Countless consumer products today are made with oil-based chemicals, creating an environmental burden throughout their entire life cycle. But one day soon those chemicals will be grown from organic feedstock instead. Here’s why it matters.
Biosourced. Biobased. Bioengineered. Renewable. Recycled. Recyclable. The re- and bio- prefixes are all the rage in sustainability-speak right now—a hopeful development, to be sure. But with so many terms to keep track of, how do we as consumers know we’re making the best possible purchase decisions from a sustainability standpoint?
Here’s the cheat sheet: “re” is mostly about where our consumer products go after we’re done with them, and “bio” is mostly about where those products come from. Much of the sustainability conversation right now focuses on the “re” — you know, making sure we don’t overburden our landfills with chemically derived goods that basically last forever.
But what if we weren’t making those kinds of products to begin with? What if we could “grow” the building blocks of polyester or plastic, rather than relying on petrochemicals? Then we could simply compost our old tennis shoes, coffee pods, or shopping bags, much like last night’s table scraps.
That’s more science than science fiction, according to a company called Genomatica, so Cause Consumer felt obligated to find out more.
Birthing Better Consumer Products
Founded in 1998, Genomatica develops and licenses manufacturing processes that brands have adopted to essentially eliminate synthetic, long-chain chemicals from their products and manufacturing processes. I asked Steve Weiss, who leads Genomatica’s marketing, for help in understanding biotechnology for the ambitious intervention that it is.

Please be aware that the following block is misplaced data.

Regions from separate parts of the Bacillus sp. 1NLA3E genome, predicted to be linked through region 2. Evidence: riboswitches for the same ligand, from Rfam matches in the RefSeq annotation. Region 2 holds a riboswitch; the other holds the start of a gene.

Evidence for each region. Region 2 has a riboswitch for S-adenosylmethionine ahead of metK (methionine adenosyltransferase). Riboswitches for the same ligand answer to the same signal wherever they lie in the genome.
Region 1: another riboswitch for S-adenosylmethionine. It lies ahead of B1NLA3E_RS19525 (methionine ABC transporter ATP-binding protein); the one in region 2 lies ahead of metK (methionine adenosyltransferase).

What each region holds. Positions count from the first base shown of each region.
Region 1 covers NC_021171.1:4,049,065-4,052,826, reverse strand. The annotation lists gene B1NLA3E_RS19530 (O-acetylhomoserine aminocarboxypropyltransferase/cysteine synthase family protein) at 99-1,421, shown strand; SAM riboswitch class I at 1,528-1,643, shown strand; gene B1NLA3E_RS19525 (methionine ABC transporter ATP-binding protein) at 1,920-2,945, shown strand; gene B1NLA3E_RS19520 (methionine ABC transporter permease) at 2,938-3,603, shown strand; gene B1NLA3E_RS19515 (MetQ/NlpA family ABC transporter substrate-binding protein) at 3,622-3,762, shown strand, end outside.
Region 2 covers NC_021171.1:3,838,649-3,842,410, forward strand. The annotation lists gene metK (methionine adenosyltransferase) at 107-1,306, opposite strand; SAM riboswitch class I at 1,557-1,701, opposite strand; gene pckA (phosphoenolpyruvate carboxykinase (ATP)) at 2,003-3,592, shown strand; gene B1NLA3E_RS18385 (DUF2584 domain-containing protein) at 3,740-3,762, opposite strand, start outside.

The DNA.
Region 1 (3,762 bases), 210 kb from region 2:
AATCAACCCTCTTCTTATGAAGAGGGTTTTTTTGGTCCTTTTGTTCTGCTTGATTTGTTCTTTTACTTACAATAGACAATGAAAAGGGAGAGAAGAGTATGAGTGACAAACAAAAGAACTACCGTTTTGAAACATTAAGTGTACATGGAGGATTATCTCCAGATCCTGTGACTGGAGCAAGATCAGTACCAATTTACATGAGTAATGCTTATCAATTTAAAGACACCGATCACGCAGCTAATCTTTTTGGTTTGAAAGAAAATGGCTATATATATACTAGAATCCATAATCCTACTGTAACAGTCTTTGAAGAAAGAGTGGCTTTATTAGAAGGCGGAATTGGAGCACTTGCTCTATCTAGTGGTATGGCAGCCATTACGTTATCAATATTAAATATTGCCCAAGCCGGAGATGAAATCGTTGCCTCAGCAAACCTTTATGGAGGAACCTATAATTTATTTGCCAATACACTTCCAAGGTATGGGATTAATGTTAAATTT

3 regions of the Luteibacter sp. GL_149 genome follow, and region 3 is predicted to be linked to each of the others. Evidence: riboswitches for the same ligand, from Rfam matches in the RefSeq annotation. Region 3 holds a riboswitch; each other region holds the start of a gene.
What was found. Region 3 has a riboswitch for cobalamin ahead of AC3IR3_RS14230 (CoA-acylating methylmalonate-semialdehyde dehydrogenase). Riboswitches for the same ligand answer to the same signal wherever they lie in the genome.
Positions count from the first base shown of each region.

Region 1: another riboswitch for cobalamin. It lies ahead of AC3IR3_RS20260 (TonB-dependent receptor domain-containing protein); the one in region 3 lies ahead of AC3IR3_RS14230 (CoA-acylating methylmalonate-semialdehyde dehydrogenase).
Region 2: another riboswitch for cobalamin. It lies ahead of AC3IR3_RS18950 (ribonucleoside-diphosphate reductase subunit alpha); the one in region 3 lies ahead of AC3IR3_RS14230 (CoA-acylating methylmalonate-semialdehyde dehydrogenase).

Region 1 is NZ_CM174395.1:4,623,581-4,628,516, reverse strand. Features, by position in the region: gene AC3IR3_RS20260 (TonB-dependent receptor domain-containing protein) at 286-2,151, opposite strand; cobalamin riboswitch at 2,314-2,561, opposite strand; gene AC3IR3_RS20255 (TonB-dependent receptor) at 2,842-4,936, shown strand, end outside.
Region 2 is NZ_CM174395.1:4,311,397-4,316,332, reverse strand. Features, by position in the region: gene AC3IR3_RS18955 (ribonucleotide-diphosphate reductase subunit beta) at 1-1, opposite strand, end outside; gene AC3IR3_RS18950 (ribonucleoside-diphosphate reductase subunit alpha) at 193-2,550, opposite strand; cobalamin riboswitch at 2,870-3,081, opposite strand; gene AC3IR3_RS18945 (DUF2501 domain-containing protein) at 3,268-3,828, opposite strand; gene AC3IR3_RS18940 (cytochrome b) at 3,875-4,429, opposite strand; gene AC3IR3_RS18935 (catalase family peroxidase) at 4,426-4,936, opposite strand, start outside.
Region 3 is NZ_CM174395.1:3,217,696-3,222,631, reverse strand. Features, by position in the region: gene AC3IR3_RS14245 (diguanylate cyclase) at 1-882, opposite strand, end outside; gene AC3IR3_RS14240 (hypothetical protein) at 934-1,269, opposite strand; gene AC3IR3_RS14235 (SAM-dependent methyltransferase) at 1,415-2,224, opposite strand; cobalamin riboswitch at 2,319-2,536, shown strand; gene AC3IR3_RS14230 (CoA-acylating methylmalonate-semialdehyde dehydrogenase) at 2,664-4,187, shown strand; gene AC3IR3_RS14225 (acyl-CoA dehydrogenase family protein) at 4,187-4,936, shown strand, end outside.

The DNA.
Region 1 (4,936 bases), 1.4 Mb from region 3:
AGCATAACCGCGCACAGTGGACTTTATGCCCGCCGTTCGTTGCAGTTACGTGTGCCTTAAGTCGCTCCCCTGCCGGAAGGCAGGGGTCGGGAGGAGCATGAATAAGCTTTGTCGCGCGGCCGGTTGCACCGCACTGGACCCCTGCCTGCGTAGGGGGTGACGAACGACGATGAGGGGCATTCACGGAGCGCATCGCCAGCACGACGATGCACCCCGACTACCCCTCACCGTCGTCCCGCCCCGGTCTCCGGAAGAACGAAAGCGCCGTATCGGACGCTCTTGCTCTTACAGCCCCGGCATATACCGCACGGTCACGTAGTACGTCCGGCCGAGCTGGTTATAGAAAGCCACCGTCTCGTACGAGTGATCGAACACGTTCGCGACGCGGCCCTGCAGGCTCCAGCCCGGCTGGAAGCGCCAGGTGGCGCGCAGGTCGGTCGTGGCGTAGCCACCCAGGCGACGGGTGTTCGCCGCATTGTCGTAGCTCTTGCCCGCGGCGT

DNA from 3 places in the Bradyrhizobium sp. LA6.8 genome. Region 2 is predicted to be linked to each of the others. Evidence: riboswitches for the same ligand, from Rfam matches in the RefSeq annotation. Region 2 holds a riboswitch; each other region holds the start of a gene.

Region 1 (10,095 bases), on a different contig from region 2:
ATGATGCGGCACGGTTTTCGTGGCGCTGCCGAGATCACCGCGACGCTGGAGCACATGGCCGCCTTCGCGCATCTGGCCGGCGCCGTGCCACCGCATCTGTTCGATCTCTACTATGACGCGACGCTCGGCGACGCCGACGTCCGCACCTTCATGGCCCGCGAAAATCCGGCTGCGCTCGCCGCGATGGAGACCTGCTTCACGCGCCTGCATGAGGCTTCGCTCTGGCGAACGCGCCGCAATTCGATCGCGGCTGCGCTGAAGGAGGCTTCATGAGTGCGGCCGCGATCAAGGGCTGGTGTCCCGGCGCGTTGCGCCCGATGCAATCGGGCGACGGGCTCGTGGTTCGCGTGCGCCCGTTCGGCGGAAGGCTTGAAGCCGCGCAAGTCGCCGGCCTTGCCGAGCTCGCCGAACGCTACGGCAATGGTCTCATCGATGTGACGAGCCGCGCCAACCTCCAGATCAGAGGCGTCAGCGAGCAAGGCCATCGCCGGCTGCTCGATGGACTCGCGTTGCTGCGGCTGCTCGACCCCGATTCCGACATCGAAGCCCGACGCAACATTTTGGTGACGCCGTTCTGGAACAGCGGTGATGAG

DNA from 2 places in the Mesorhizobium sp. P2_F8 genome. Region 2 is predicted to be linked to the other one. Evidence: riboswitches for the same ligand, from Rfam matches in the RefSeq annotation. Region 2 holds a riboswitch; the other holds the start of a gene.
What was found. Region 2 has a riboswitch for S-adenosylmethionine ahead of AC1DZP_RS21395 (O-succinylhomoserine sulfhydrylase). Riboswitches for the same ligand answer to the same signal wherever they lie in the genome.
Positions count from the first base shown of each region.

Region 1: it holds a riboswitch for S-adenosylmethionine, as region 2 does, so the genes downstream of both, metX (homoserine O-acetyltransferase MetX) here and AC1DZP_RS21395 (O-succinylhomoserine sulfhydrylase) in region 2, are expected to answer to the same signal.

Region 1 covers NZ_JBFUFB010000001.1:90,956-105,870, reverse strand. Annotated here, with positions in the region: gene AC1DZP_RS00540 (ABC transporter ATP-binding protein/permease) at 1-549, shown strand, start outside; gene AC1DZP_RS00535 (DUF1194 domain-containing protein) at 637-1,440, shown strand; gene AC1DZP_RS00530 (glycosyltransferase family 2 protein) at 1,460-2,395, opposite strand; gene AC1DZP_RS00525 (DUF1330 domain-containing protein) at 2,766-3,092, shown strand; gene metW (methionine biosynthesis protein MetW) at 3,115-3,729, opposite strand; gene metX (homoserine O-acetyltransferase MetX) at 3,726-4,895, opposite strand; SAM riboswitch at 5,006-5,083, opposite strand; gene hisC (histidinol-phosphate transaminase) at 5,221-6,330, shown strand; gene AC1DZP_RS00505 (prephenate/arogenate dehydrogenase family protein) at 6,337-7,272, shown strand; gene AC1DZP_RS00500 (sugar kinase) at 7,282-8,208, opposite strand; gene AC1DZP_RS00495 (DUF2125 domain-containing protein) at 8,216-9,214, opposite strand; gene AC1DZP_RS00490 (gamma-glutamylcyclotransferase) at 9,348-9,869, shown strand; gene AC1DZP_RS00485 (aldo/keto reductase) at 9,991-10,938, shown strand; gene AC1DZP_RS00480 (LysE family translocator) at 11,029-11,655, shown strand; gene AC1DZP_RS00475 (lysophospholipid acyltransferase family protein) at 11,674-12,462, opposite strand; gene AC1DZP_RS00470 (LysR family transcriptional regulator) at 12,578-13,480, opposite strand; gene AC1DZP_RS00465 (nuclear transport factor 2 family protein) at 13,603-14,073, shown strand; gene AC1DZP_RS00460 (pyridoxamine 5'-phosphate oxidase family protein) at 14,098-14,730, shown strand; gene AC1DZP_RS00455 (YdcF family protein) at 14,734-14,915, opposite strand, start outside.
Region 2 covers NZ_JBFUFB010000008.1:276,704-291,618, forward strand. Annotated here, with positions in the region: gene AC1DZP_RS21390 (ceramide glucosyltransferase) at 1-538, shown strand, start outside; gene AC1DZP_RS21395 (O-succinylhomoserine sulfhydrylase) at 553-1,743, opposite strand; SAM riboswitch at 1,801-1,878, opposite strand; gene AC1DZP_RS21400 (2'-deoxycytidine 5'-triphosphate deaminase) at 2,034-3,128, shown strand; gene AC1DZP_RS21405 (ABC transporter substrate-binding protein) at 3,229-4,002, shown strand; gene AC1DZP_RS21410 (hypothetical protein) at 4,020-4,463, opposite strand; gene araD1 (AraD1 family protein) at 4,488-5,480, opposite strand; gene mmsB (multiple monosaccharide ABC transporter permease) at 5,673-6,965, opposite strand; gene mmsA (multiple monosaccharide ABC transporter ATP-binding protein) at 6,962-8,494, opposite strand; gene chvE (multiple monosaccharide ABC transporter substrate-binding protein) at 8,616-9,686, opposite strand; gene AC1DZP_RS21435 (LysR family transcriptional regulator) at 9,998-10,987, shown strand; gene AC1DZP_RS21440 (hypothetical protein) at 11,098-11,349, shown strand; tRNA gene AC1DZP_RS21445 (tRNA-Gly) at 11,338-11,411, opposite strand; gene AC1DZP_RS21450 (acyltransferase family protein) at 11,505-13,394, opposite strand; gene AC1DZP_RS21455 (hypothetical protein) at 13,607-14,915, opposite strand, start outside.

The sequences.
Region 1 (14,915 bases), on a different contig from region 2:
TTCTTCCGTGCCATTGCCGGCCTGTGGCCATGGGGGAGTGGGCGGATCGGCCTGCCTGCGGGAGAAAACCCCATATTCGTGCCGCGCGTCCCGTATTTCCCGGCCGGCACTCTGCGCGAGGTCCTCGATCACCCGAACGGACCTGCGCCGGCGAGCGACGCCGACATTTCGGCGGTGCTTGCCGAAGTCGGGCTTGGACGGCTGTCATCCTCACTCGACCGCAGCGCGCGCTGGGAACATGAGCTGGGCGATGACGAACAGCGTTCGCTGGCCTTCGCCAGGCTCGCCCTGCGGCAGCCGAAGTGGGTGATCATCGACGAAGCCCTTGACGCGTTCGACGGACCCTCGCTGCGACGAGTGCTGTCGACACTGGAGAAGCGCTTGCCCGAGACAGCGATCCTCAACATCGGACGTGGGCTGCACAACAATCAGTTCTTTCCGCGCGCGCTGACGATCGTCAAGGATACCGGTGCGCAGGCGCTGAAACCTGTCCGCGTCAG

In plain terms, Genomatica tries to single out the synthetic stuff that’s most often found in our consumer goods — nylon or polyester, for instance — and then make a biobased version to replace the synthetic one.
“People have no idea where things come from. Some people never really ask the question,” Weiss said. Throughout our conversation, Weiss highlighted a general theme of each chemical Genomatica tries to reinvent with a biobased alternative: identify the ones that are most widely used.
The ultimate goal is to pinpoint the chemicals that are most ubiquitous across consumer products, and eliminate the need for them by creating an alternative that’s renewable, and often higher-performing. The result? Wider biobased adoption and fewer consumers left to guess whether they’ve made the most sustainable choice.
“It’s a huge opportunity to still give people all the products they know and love with a better beginning of life story.”
The “beginning of life” story is a notable shift from a popular aim of sustainable manufacturing, which focuses largely on the “end of life” story of products—for example, whether they’re recyclable. Ideally, Weiss says, products have both positive beginning and end of life stories that consumers can easily understand.